More Active Government Role

Options for a more active government role in helping Medicare enrollees include raising the standards for entry into the Medicare health plan market. As the regulator of Medicare managed care, HCFA currently institutes fairly tight health plan entry requirements and other specific rules to ensure that "bad actors" do not enter the HMO risk market, such as the 5050 rule, which ensures that a plan already has experience providing services.2 Medicare also requires that for a risk-based contract, at least 5,000 of the plan's prepaid capitated members must be enrollees from the private sector. The minimum requirement drops to 1,500 for rural HMOs. Some Medicare reform proposals have sought to reduce these minimum requirements to increase the number of plans that would be available to enter the Medicare market.

As an alternative, under the Federal Employees Health Benefit Plan (FEHBP) the federal government contracts with all health care plans that meet participation requirements, and consumers make their own coverage decisions (Butler and Moffitt, 1995). This more inclusive purchaser approach may cause confusion among some beneficiaries, since they have had little experience with managed care plans and there is evidence that they may need assistance evaluating information. To alleviate some confusion and anxiety, the federal government could consider another option, that of assuming a more active purchasing role. As a large purchaser, the federal government could adopt some of the best practices of current large employers or purchasing alliances, which often negotiate actively with plans and require certain quality and service performance guarantees. In this capacity government could force competition among plans and then choose a subset of plans that offer the best choices for enrollees. This approach would afford Medicare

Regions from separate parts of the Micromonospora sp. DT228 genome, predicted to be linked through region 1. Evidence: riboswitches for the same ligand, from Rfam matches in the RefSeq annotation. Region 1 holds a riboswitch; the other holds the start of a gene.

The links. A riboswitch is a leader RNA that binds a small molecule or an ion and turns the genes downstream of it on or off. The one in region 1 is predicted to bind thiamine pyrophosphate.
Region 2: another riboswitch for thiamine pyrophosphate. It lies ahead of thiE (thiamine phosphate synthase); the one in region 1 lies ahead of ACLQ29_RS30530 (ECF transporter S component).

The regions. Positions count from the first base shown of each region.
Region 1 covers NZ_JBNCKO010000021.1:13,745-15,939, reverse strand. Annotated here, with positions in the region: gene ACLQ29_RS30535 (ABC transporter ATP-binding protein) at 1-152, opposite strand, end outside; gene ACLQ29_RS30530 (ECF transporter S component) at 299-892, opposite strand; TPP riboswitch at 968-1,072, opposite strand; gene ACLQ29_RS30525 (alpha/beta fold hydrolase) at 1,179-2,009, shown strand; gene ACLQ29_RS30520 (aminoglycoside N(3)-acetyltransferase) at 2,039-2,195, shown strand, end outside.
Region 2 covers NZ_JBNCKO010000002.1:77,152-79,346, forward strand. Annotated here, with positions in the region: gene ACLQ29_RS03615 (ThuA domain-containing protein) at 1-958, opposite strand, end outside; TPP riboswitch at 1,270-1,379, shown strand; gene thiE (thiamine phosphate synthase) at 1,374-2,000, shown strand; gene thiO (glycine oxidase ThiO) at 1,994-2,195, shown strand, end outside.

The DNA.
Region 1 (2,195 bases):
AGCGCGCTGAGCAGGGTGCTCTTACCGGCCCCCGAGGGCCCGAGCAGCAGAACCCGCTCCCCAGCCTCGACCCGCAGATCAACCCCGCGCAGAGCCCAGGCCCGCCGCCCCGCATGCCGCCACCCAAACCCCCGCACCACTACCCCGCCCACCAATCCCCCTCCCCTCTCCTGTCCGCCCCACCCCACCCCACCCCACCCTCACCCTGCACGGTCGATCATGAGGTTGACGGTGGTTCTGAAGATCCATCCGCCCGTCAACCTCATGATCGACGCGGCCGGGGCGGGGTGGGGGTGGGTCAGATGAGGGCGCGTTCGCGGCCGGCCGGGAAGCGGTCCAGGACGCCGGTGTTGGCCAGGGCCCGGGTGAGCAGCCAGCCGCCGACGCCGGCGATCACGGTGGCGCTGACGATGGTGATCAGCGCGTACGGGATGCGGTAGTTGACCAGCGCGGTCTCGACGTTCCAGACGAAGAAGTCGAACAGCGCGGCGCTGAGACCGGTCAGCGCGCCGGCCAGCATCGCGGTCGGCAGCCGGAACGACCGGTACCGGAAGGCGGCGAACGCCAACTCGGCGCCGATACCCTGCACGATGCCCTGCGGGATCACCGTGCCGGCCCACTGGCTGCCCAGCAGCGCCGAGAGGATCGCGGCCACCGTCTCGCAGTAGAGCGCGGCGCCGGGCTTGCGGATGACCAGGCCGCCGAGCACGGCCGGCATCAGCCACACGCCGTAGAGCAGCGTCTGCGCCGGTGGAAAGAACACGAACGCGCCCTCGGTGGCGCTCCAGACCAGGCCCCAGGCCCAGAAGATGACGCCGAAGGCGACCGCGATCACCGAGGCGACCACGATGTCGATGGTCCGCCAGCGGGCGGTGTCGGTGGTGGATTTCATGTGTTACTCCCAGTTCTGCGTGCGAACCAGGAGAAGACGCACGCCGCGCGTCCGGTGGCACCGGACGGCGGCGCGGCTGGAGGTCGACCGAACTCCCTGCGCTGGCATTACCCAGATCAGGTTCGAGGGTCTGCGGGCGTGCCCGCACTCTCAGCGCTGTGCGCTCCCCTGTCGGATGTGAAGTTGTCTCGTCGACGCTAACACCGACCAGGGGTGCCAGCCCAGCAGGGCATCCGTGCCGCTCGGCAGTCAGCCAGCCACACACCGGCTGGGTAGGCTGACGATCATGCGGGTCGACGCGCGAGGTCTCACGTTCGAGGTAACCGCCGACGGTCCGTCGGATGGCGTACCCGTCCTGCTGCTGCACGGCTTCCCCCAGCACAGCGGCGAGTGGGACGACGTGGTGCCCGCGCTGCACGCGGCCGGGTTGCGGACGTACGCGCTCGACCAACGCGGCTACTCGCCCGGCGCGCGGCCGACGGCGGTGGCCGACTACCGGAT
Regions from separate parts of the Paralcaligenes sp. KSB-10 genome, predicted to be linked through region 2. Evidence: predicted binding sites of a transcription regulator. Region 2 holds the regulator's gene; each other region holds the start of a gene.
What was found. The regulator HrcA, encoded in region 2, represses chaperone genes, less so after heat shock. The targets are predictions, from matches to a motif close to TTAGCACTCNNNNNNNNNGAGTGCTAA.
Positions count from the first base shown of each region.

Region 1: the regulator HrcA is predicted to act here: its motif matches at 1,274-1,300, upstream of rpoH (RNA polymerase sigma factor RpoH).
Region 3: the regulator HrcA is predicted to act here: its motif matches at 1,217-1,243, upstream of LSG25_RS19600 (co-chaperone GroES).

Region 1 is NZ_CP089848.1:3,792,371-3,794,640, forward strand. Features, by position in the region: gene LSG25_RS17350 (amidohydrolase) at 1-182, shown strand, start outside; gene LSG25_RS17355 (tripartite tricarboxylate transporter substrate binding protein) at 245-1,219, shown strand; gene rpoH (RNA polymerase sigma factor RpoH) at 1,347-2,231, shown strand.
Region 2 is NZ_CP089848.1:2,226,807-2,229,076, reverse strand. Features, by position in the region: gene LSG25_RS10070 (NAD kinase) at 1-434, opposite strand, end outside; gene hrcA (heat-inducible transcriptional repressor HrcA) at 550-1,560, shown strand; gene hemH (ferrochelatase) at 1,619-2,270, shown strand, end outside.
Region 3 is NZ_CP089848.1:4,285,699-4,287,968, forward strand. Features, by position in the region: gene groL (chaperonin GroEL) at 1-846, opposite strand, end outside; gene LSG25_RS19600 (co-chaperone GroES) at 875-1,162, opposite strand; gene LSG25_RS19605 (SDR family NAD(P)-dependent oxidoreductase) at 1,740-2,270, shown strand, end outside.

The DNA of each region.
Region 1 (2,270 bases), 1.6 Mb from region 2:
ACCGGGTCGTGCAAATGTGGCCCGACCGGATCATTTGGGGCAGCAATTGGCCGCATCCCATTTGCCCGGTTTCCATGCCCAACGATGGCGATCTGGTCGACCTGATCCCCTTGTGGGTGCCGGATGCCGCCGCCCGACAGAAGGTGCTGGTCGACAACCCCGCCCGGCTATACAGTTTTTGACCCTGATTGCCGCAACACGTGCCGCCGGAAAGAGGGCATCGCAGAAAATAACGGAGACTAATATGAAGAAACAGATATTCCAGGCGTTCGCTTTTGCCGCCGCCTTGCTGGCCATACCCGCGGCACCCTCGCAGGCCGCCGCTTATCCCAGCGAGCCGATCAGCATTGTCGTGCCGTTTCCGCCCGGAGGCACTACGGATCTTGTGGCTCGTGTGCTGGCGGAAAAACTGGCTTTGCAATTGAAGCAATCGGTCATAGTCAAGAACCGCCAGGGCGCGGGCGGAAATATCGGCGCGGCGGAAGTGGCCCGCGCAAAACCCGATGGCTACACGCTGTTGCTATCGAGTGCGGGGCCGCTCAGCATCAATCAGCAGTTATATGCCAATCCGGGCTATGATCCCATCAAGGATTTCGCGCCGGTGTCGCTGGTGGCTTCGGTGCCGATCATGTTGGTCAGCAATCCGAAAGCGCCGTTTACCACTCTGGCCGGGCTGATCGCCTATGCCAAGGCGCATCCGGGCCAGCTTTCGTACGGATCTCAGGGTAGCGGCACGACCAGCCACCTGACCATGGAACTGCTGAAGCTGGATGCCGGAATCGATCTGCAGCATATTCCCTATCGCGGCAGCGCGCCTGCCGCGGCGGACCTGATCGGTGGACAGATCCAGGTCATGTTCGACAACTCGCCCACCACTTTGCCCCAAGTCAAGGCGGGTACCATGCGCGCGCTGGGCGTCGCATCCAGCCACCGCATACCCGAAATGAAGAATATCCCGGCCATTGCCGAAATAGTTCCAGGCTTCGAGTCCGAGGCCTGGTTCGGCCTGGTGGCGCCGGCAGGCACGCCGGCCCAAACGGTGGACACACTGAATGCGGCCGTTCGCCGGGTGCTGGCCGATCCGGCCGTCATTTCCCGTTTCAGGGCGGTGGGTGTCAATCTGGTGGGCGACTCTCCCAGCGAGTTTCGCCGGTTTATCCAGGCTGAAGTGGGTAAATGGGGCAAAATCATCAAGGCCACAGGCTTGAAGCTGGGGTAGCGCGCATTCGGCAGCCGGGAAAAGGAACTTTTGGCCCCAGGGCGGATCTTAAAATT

2  

The 50-50 rule requires that for all HMOs in which Medicare beneficiaries enroll, at least half of the members must consist of non-Medicare and non-Medicaid beneficiaries. This is meant to provide assurance that Medicare HMOs do not constitute a perhaps second class of care for the elderly and disabled populations. A number of analysts believe the HMO accreditation requirements developed by NCQA may make the 50-50 rule less essential.



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